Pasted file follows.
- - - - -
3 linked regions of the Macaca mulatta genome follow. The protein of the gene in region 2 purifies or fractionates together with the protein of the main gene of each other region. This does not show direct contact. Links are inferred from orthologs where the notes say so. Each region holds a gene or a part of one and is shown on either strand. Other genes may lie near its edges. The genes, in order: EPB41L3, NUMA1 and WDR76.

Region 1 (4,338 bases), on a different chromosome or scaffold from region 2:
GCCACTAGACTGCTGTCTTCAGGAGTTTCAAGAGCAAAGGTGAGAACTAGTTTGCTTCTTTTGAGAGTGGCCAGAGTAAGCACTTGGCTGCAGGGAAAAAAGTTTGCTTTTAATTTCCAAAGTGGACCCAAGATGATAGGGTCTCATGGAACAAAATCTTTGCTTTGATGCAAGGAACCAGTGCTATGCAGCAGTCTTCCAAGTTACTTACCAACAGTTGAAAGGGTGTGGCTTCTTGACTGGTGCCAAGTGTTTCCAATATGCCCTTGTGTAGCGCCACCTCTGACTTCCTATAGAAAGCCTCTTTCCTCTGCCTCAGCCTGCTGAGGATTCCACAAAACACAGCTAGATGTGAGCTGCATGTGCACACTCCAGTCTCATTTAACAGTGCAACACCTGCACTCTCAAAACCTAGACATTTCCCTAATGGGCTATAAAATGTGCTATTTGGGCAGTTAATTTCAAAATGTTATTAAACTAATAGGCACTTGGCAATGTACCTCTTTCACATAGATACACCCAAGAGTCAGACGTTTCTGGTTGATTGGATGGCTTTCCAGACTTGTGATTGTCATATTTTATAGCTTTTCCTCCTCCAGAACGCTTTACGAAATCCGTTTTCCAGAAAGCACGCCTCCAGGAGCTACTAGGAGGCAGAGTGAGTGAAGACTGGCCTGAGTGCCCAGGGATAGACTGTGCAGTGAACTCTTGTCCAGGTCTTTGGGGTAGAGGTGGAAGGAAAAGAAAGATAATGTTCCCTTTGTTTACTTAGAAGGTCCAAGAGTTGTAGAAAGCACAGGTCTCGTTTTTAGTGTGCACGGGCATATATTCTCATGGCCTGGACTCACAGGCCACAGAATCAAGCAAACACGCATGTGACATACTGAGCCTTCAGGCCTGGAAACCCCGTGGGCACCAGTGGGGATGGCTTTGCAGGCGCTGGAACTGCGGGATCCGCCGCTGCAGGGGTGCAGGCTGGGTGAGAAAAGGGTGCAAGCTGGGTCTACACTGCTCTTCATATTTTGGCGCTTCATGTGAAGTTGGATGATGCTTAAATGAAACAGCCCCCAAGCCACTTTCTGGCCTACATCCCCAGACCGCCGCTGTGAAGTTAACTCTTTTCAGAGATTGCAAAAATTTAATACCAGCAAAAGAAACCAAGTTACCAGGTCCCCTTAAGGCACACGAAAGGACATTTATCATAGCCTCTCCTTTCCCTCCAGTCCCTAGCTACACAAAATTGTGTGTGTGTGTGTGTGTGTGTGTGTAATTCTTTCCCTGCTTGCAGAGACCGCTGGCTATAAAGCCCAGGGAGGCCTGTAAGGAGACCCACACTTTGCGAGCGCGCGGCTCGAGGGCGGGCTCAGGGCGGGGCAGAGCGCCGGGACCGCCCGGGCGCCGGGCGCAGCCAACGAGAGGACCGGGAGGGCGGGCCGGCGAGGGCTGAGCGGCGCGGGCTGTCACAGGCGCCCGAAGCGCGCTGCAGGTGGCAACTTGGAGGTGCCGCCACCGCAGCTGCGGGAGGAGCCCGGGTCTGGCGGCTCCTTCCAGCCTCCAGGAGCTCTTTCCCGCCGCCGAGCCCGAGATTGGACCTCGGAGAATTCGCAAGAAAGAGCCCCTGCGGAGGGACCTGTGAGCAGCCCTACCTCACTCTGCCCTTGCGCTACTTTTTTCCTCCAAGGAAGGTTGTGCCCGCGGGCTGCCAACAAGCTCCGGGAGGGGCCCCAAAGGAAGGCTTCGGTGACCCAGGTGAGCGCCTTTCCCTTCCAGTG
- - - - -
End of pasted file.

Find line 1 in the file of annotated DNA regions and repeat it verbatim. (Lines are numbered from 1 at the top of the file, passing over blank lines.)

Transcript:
3 linked regions of the Macaca mulatta genome follow. The protein of the gene in region 2 purifies or fractionates together with the protein of the main gene of each other region. This does not show direct contact. Links are inferred from orthologs where the notes say so. Each region holds a gene or a part of one and is shown on either strand. Other genes may lie near its edges. The genes, in order: EPB41L3, NUMA1 and WDR76.